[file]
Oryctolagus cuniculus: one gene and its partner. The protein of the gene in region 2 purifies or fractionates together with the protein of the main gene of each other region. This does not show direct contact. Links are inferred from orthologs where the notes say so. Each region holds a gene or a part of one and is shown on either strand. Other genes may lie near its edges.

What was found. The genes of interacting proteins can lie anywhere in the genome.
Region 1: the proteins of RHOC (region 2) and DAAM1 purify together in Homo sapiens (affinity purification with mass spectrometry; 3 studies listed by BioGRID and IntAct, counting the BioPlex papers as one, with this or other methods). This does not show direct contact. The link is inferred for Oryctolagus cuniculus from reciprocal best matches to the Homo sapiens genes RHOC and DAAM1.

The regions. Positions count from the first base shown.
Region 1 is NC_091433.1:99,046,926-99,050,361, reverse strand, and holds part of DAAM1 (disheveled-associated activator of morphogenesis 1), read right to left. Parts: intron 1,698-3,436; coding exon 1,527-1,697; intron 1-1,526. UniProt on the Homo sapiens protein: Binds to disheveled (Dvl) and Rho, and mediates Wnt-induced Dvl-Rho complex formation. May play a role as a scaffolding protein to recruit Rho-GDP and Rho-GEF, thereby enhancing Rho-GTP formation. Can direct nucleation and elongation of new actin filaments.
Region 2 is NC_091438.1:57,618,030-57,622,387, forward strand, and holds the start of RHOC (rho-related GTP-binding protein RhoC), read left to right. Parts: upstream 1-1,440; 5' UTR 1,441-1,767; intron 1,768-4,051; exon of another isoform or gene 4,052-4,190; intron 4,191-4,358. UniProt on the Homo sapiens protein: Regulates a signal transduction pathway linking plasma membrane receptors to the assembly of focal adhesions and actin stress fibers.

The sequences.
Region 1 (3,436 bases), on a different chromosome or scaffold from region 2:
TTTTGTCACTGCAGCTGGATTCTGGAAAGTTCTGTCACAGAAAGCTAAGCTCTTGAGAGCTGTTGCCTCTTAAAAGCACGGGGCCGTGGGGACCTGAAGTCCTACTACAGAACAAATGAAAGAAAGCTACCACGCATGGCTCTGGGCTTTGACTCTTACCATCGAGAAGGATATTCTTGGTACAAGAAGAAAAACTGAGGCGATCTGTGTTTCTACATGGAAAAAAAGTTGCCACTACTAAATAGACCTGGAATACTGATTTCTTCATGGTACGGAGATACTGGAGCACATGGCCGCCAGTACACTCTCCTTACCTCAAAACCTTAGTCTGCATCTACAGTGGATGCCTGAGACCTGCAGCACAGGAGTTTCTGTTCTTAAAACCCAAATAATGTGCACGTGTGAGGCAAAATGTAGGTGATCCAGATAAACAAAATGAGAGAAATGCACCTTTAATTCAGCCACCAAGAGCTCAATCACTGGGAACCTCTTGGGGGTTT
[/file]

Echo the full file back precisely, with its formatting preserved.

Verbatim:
Oryctolagus cuniculus: one gene and its partner. The protein of the gene in region 2 purifies or fractionates together with the protein of the main gene of each other region. This does not show direct contact. Links are inferred from orthologs where the notes say so. Each region holds a gene or a part of one and is shown on either strand. Other genes may lie near its edges.

What was found. The genes of interacting proteins can lie anywhere in the genome.
Region 1: the proteins of RHOC (region 2) and DAAM1 purify together in Homo sapiens (affinity purification with mass spectrometry; 3 studies listed by BioGRID and IntAct, counting the BioPlex papers as one, with this or other methods). This does not show direct contact. The link is inferred for Oryctolagus cuniculus from reciprocal best matches to the Homo sapiens genes RHOC and DAAM1.

The regions. Positions count from the first base shown.
Region 1 is NC_091433.1:99,046,926-99,050,361, reverse strand, and holds part of DAAM1 (disheveled-associated activator of morphogenesis 1), read right to left. Parts: intron 1,698-3,436; coding exon 1,527-1,697; intron 1-1,526. UniProt on the Homo sapiens protein: Binds to disheveled (Dvl) and Rho, and mediates Wnt-induced Dvl-Rho complex formation. May play a role as a scaffolding protein to recruit Rho-GDP and Rho-GEF, thereby enhancing Rho-GTP formation. Can direct nucleation and elongation of new actin filaments.
Region 2 is NC_091438.1:57,618,030-57,622,387, forward strand, and holds the start of RHOC (rho-related GTP-binding protein RhoC), read left to right. Parts: upstream 1-1,440; 5' UTR 1,441-1,767; intron 1,768-4,051; exon of another isoform or gene 4,052-4,190; intron 4,191-4,358. UniProt on the Homo sapiens protein: Regulates a signal transduction pathway linking plasma membrane receptors to the assembly of focal adhesions and actin stress fibers.

The sequences.
Region 1 (3,436 bases), on a different chromosome or scaffold from region 2:
TTTTGTCACTGCAGCTGGATTCTGGAAAGTTCTGTCACAGAAAGCTAAGCTCTTGAGAGCTGTTGCCTCTTAAAAGCACGGGGCCGTGGGGACCTGAAGTCCTACTACAGAACAAATGAAAGAAAGCTACCACGCATGGCTCTGGGCTTTGACTCTTACCATCGAGAAGGATATTCTTGGTACAAGAAGAAAAACTGAGGCGATCTGTGTTTCTACATGGAAAAAAAGTTGCCACTACTAAATAGACCTGGAATACTGATTTCTTCATGGTACGGAGATACTGGAGCACATGGCCGCCAGTACACTCTCCTTACCTCAAAACCTTAGTCTGCATCTACAGTGGATGCCTGAGACCTGCAGCACAGGAGTTTCTGTTCTTAAAACCCAAATAATGTGCACGTGTGAGGCAAAATGTAGGTGATCCAGATAAACAAAATGAGAGAAATGCACCTTTAATTCAGCCACCAAGAGCTCAATCACTGGGAACCTCTTGGGGGTTT